One of the biggest stresses in having a new baby is lack of sleep. Seriously, how can you function without sleep?
Of all the “bad” things people warn you about when you’re expecting your first child, this one concerned me most. Sleep is important to me.
It can be difficult to get new babies on a good sleep pattern – but don’t worry! It can be done.
I’ve made a little list of general principles that have helped us get our babies the on the right track, because -surprise! – in order for you to get enough sleep, baby has to sleep. While none of them are magical fixes (sorry!), they really help develop good habits.
I wish I could put these all in chronological order (first, you do this, then move on to that…), but different things twig with different people – parents and babies – so I’m just kind of throwing them out there randomly. Starting first, with one that’s notorious for sapping a lot of time that should be spent sleeping.
Tips For Getting Enough Sleep When You Have An Infant
- You don’t had to change their diaper every time they wakeup. Wait, what? Newborns often go “stinky” at night, and that’s one case where you do need to change them, but really, if you dot have to change them, don’t! You and baby will both end up wide awake, and have a more difficult time getting back to sleep.
- Get some meals in the freezer so that you can sleep with the baby. Yeah, you know how everybody says “sleep when the baby sleeps”? And then you’re like “uh-huh, and I’ll wash dishes when the baby washes dishes to, right?” It’s ridiculous, isn’t it? Putting a few meals in the freezer gives you some wiggle room though, on those days when you just have to have a nap.
- Use paper plates if you have to. I hate throwing money in the trash like that, but hey, you gotta do what you gotta do. If it wasn’t for Gabriel those first few weeks, the landfills might be a lot more full right now.
- Get help if you can. Family, friends, husband, etc. The biggest thigh at keeps me up after everyone else has gone to bed is unfinished housework, finding a few volunteers to help out now and then so you can get to bed on time can be a sanity saver.
- Do your best to teach baby to self sooth. I don’t believe in the cry it out method, but habit training is important. If you teach baby to put herself to sleep by laying her down when she’s drowsy, you’ll thank yourself later. If you don’t, you’ll kick yourself. During the newborn phase, there’ll be many failures, but don’t give up! Baby will catch on eventually.
- Co-sleep if necessary. I know, a lot of people think co-sleeping is dangerous, but I’ve never known anybody to ever roll over on their baby. Your subconscious knows he’s there. If your really concerned, try sleeping with a baby doll first. Co-sleeping is helpful because you can nurse baby back to sleep, while falling asleep yourself, it also comforts lonely babies, and helps the baby pick up on your sleep rythms, which helps him stay asleep. With said…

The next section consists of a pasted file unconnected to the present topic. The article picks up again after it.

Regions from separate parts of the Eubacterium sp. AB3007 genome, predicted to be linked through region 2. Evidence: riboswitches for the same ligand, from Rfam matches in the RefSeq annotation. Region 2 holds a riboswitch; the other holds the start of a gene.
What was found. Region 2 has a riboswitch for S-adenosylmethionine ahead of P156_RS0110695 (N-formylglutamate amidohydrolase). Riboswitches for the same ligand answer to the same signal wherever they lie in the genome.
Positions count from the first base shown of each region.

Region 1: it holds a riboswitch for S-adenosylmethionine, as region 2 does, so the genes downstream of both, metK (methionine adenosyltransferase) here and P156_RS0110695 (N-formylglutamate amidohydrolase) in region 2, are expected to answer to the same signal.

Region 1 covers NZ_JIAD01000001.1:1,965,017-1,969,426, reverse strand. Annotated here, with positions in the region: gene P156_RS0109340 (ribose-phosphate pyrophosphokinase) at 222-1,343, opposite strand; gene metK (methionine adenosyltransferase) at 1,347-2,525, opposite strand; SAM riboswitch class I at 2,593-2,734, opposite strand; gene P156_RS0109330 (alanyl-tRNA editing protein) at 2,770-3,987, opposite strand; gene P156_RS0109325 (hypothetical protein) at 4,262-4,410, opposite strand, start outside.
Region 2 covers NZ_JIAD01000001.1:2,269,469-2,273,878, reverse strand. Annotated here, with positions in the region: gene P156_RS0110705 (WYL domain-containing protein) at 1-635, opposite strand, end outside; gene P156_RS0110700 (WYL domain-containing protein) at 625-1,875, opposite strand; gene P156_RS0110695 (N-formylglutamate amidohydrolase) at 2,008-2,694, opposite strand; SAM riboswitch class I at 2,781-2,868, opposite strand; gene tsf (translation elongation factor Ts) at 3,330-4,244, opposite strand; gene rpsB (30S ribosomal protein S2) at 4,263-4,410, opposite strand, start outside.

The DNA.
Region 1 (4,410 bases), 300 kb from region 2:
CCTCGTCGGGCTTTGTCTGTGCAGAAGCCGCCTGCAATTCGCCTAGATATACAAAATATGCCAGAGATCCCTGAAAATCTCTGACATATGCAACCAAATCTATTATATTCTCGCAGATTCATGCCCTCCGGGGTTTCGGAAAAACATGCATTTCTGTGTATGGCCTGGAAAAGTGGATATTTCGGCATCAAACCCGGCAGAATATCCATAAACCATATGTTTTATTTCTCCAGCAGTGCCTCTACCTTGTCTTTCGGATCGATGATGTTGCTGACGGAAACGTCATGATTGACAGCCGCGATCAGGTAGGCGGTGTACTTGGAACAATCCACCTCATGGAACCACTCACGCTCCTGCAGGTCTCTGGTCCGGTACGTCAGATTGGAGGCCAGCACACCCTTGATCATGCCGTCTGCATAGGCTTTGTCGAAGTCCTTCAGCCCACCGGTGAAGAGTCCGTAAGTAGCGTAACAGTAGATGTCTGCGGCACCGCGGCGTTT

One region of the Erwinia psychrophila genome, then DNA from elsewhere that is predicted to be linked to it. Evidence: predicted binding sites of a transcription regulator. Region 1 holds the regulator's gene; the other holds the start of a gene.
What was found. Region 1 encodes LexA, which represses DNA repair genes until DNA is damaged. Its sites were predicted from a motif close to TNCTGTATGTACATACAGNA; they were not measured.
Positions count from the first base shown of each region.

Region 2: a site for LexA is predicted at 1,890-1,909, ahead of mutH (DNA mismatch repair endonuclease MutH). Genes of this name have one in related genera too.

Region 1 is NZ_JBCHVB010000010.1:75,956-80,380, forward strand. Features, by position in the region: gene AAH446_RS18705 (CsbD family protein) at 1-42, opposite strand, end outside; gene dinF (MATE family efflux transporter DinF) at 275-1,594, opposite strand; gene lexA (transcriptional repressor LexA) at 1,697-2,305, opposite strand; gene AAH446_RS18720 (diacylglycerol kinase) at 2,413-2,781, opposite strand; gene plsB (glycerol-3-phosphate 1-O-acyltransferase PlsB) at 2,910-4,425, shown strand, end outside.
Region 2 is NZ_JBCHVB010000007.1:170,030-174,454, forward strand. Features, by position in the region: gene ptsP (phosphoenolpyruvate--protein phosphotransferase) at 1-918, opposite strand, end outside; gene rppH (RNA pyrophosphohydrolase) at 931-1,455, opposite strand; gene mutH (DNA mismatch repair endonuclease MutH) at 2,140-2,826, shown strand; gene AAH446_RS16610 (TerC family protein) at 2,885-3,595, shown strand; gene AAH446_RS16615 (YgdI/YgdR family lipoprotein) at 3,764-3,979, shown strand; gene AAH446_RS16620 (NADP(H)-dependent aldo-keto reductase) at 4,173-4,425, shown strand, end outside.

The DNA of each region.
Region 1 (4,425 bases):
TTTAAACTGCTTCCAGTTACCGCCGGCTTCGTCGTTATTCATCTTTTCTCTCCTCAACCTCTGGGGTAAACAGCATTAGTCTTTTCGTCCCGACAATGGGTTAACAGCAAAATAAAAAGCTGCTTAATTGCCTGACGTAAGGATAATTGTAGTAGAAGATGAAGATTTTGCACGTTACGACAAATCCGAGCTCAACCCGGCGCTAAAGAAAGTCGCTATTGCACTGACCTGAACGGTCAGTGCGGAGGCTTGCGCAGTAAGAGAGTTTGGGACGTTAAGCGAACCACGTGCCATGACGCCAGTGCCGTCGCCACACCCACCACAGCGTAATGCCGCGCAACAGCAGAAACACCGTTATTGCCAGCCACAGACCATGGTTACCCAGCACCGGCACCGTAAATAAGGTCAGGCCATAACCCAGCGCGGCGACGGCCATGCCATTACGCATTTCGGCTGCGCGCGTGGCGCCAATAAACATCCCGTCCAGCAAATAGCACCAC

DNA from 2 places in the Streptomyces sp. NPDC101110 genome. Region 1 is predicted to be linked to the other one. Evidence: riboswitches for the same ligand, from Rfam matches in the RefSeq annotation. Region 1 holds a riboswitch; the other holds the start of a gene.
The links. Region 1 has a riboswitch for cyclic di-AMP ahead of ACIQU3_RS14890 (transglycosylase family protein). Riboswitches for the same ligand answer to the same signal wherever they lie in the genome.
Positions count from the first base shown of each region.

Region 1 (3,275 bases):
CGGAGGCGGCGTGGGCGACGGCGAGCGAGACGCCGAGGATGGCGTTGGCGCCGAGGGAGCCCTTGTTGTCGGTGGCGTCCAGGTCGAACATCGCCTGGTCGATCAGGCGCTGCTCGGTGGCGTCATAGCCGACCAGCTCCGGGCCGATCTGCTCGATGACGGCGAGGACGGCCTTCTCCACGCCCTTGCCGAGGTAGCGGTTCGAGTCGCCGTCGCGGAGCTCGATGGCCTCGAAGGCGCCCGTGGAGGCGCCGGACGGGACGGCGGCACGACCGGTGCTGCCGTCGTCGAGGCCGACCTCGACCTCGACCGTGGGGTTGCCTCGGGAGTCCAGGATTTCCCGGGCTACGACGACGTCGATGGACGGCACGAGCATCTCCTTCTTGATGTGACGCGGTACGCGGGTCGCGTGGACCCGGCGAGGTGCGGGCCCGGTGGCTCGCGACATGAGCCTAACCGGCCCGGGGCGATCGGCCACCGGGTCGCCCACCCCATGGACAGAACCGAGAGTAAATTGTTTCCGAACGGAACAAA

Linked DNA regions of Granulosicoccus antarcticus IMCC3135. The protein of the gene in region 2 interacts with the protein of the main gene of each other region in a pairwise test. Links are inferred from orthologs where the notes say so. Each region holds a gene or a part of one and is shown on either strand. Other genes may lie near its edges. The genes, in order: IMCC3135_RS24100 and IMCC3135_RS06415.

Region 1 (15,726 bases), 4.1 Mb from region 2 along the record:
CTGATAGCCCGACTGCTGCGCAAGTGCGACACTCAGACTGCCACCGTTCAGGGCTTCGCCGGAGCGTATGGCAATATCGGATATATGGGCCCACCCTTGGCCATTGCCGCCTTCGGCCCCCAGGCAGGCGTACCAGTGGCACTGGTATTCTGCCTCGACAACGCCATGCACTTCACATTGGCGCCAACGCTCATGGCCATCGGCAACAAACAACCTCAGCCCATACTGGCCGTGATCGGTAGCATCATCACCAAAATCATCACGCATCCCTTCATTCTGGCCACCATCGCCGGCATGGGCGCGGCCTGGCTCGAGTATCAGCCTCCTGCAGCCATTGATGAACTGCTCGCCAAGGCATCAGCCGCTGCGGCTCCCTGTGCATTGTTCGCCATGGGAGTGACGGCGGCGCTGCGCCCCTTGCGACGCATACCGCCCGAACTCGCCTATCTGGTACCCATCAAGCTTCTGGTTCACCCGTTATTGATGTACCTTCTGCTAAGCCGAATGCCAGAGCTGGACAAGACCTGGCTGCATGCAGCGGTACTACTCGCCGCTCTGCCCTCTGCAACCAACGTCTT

- Start baby off in her own bed if you can. This is habit training again. Learning to sleep by herself will pay off in the future. For us, Hadassah starts the night in her own bed, then I put her in bed with me the first time she wakes up. We both fall back to sleep quickly, and she may or may not wake up again before morning.
- Don’t stimulate baby at night no matter how awake he/she is. No talking, playing, etc. not unless you want to be up all night, and not unless you want to confuse baby about what we do at night (sleep!).
- Go to the bare minimum of effort to calm baby – don’t get him used to unnecessary coddling. If baby’s having a hard time going back to sleep, don’t go all out trying to calm him unless you’ve tried lesser means first. For instance, if you have to pick him up, don’t immediately start waking, and bouncing, and singing. Just pick him up and see if that works first. Remember, habit training. You want to create the habit of going to sleep with as little help as possible.
- Use a pacifier. This one is controversial, and if your child doesn’t need it, more power to him. But for many babies, being able to suck on something sends them over the edge into the land of nod. Nursing to sleep sounds great and all, but laying him down after he’s asleep can be a real trick.
- Don’t pick baby up every time she whimpers. Above, I said that I didn’t believe in crying it out, and I don’t – at least not for little babies. Too often when a baby starts crying, it’s because they have a gas bubble, or a burp, and they need your help getting it out. Or maybe they’re cold, or just uncomfortable and need to change positions.
But there’s also the flip side. Sometimes, a baby is overly tired, and the only thing she can do is cry. Babies will often start to cry… And then suddenly fall asleep. One sure sign that your baby needs you to pick her up is “bicycling feet”. That’s a good sign of a gas bubble or burp.
When Hadassah was a month old, I would often pick her up, and put her back down again five times before she’d finally go to sleep, probably due to my poor timing with putting her down the first time. Other times, I’d end up rocking her to sleep. These days however, she goes to sleep almost every time with very little intervention from me – and she’s never cried it out once.
here’s the most important thing of all: You are the baby’s parent, you know the needs of your baby better than anyone else. Lots of well meaning people will try to tell you how to do things, and lots of that advice will be good. My advice (lawl) is to run all that advice through a filter, and use your own best judgment.
What are your thoughts on this list? Is there anything you’d add or clarify?